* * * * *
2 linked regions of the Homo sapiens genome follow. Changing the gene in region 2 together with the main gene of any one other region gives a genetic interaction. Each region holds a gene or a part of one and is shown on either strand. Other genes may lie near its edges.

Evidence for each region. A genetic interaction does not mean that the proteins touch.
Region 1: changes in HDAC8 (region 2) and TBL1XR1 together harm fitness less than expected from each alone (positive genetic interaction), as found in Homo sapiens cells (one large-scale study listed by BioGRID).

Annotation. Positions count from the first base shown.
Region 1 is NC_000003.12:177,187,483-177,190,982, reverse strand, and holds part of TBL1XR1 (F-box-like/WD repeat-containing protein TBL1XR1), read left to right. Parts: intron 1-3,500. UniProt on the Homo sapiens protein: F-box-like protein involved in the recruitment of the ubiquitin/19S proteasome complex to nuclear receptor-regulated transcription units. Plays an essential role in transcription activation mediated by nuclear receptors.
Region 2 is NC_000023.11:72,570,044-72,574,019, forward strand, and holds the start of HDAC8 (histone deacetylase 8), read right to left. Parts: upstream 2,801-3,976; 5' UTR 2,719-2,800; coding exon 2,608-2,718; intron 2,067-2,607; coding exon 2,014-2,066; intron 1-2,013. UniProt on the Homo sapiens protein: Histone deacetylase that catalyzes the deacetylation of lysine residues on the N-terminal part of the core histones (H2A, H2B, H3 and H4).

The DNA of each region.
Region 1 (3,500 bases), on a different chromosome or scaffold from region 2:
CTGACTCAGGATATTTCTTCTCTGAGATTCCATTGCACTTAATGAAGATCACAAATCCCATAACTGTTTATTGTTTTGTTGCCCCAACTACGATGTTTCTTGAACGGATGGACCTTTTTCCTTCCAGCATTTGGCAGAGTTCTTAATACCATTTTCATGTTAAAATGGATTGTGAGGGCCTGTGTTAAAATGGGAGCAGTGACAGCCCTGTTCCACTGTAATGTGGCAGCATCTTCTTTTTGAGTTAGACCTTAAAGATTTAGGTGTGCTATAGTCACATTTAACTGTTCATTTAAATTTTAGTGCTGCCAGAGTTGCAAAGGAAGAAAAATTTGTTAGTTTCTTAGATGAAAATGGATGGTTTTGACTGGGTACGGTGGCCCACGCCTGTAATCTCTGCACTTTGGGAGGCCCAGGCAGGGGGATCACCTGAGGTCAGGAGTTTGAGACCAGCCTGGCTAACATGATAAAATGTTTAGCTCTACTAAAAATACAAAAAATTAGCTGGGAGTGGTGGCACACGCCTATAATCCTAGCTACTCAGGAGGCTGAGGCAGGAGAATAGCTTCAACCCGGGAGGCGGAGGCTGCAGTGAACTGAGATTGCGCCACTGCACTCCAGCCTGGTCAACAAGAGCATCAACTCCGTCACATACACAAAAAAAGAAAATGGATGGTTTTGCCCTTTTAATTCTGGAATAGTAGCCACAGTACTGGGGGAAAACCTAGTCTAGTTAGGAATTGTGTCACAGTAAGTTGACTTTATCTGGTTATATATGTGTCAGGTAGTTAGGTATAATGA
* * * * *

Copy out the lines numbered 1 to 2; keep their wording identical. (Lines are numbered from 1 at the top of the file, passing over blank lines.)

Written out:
2 linked regions of the Homo sapiens genome follow. Changing the gene in region 2 together with the main gene of any one other region gives a genetic interaction. Each region holds a gene or a part of one and is shown on either strand. Other genes may lie near its edges.

Evidence for each region. A genetic interaction does not mean that the proteins touch.